(5) The director shall by regulation establish the minimum wage for employees under the age of eighteen years.


[1] “CPI-W” is the abbreviation for the federal consumer price index for urban wage earners and clerical workers, representing expenditures by urban households that derive more than half their income from clerical or hourly wage occupations.  See U.S. Dep’t of Labor, Program Highlights, BLS Fact Sheet 94-1:  Guide to Available CPI Data 1 (June 1998), available at http://www.bls.gov/cpi/cpifact8.pdf (last visited Sep. 15, 2010) (Program Highlights).  As explained below, RCW 49.46.020(4)(b) requires the Department of Labor and Industries to use the CPI-W to calculate the minimum wage rate.
[2] A copy of RCW 49.46.020 is attached for ease of reference.
[3] See Program Highlights at 2.
[4] See id.
[5] See U.S. Social Security Administration, CPI for Urban Wage Earners and Clerical Workers, available at http://www.ssa.gov/OACT/STATS/cpiw.html (last visited Sep. 15, 2010).
[6] For example, suppose the CPI‑W this month is 207 and the CPI‑W for the same month one year earlier was 200.  The rate of inflation over that 12-month period would equal the proportional difference between the two values AGO_2010_No7_Equation1 , with the result multiplied by 100 to convert it to a percentage.  That is,

Proportional difference: AGO_2010_No7_Equation2 
Convert to percentage: AGO_2010_No7_Equation3 

See generally U.S. Dep’t of Labor, Program Highlights, BLS Fact Sheet 00-1:  How to Use the Consumer Price Index for Escalation 2 (Sept. 2000), available at http://www.bls.gov/cpi/cpi1998d.pdf (last visited Sep. 15, 2010).
[7] When a term has a well-accepted, ordinary meaning, a regular dictionary may be consulted to ascertain the term’s definition.  Tingey, 159 Wn.2d at 658.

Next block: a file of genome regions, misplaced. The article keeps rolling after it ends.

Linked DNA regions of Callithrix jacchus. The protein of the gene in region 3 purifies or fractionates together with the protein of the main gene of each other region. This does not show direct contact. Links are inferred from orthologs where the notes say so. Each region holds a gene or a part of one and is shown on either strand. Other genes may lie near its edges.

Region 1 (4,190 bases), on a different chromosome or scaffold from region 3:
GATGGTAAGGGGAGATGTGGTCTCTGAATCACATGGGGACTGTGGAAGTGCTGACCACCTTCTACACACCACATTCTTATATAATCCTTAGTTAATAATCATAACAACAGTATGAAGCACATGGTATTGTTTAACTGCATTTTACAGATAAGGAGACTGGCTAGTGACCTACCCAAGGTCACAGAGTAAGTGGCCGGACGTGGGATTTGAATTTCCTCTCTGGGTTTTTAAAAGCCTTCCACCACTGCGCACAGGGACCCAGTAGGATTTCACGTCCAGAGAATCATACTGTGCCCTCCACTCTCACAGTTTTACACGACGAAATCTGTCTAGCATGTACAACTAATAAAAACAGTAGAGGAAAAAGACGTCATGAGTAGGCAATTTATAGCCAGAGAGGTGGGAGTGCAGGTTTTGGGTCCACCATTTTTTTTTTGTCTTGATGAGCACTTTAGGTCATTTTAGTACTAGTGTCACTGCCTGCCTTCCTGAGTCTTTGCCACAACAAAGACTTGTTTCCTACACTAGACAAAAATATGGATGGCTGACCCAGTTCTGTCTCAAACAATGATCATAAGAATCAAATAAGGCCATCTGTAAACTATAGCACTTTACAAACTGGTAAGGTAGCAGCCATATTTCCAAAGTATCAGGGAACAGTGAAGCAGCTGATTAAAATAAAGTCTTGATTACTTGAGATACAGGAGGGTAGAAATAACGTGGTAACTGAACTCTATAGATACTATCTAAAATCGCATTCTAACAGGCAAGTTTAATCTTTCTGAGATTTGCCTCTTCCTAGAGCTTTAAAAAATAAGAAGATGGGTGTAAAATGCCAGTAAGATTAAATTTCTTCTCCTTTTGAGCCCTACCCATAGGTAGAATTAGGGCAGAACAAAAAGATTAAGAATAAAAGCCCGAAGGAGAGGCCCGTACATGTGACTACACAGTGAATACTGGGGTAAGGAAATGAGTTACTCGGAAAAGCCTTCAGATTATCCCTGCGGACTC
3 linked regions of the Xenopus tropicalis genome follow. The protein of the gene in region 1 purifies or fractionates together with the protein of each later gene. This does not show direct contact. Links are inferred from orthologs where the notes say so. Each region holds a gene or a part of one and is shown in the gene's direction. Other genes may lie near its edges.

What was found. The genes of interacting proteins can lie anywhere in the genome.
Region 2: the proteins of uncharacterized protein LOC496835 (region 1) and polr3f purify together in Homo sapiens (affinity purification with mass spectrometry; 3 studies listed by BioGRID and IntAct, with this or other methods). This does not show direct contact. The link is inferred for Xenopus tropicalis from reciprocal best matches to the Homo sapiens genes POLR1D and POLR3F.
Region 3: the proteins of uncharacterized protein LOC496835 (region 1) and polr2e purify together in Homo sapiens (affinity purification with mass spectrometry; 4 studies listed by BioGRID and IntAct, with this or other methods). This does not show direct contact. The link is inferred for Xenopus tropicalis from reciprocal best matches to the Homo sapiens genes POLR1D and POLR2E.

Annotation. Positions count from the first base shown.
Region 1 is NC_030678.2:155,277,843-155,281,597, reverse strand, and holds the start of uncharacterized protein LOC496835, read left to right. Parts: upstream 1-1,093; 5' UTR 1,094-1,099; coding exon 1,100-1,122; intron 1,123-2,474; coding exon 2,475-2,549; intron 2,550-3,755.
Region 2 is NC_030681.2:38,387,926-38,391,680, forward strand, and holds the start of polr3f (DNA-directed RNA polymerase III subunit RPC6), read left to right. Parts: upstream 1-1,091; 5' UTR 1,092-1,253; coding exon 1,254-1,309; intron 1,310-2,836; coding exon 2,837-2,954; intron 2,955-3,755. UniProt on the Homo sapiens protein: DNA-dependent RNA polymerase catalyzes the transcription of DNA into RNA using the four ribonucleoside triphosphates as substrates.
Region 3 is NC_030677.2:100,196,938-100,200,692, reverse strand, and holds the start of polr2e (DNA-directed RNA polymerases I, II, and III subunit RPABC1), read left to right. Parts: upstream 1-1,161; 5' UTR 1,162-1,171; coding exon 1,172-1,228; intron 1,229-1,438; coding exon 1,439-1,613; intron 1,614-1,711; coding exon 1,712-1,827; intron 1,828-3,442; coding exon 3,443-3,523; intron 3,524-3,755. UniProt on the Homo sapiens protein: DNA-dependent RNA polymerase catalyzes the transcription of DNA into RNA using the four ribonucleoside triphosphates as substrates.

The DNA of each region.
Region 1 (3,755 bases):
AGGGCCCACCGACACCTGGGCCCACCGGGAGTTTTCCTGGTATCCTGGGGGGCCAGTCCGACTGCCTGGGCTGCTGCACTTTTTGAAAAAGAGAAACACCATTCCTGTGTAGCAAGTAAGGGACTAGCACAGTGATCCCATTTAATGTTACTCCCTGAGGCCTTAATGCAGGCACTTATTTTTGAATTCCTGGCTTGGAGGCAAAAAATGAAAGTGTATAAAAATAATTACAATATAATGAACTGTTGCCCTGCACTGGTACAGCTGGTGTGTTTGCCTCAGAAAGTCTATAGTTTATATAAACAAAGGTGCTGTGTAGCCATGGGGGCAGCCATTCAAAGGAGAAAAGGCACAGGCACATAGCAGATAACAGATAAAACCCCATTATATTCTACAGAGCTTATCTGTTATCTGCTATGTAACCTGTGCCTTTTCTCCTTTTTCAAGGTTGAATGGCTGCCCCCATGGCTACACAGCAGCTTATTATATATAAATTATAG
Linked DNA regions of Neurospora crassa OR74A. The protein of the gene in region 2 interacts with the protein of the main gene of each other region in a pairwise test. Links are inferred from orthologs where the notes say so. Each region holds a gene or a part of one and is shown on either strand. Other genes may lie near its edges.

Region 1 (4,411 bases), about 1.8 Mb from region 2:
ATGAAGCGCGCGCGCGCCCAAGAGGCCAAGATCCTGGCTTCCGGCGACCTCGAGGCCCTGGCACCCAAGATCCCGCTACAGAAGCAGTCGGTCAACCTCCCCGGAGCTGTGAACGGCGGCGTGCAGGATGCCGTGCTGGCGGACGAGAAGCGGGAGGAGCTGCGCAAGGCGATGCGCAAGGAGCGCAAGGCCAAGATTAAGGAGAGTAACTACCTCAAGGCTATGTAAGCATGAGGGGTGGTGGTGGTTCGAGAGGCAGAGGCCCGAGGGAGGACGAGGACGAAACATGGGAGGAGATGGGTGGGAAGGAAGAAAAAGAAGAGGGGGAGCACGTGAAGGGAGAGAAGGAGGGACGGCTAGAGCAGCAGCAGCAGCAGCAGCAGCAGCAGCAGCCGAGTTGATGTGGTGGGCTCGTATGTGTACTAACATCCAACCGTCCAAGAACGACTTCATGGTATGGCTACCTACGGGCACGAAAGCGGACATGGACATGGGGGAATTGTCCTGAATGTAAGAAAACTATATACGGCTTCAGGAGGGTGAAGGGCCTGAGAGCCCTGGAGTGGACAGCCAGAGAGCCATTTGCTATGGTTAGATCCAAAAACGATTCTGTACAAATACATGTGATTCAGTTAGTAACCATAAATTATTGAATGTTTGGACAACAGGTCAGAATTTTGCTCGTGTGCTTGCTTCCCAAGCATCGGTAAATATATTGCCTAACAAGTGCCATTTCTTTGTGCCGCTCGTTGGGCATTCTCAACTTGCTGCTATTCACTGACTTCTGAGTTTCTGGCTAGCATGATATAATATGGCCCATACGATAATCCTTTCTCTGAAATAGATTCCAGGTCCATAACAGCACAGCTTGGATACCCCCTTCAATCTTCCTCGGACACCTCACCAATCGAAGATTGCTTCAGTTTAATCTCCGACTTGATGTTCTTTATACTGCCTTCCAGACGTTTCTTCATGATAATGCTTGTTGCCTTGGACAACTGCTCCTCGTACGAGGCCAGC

[8] Washington Office of the Secretary of State, Voters Pamphlet, General Election, November 3, 1998, Edition 2, at 7, available at http://wei.secstate.wa.gov/osos/en/PreviousElections/Documents/Voters%27Pamphlets/1998%20WA%20St.pdf (last visited Sep. 15, 2010) (emphasis added).
[9] Id. at 6 (emphasis added) (Statement For).
[10] Id. at 7 (emphasis added) (Statement Against).
[11] Id.
[12] We recognize that the legislature could intervene to correct the situation portrayed in Figure 3, but the possibility of future legislative intervention does not inform the interpretation of this statute.
[13] Your second question implies one further question.  Once the CPI-W has rebounded beyond the August 2008 level, is the increase in the minimum wage rate calculated based on the percentage increase in CPI‑W over the 12-month period specified in the statute, or is it based on the percentage increase since August 2008?  In our view, the language of the statute permits the use of either calculation, but the latter calculation appears to more accurately maintain employee purchasing power, because it determines the actual rate of inflation over the prior 12 months that was not already accounted for in calculating the current minimum wage rate.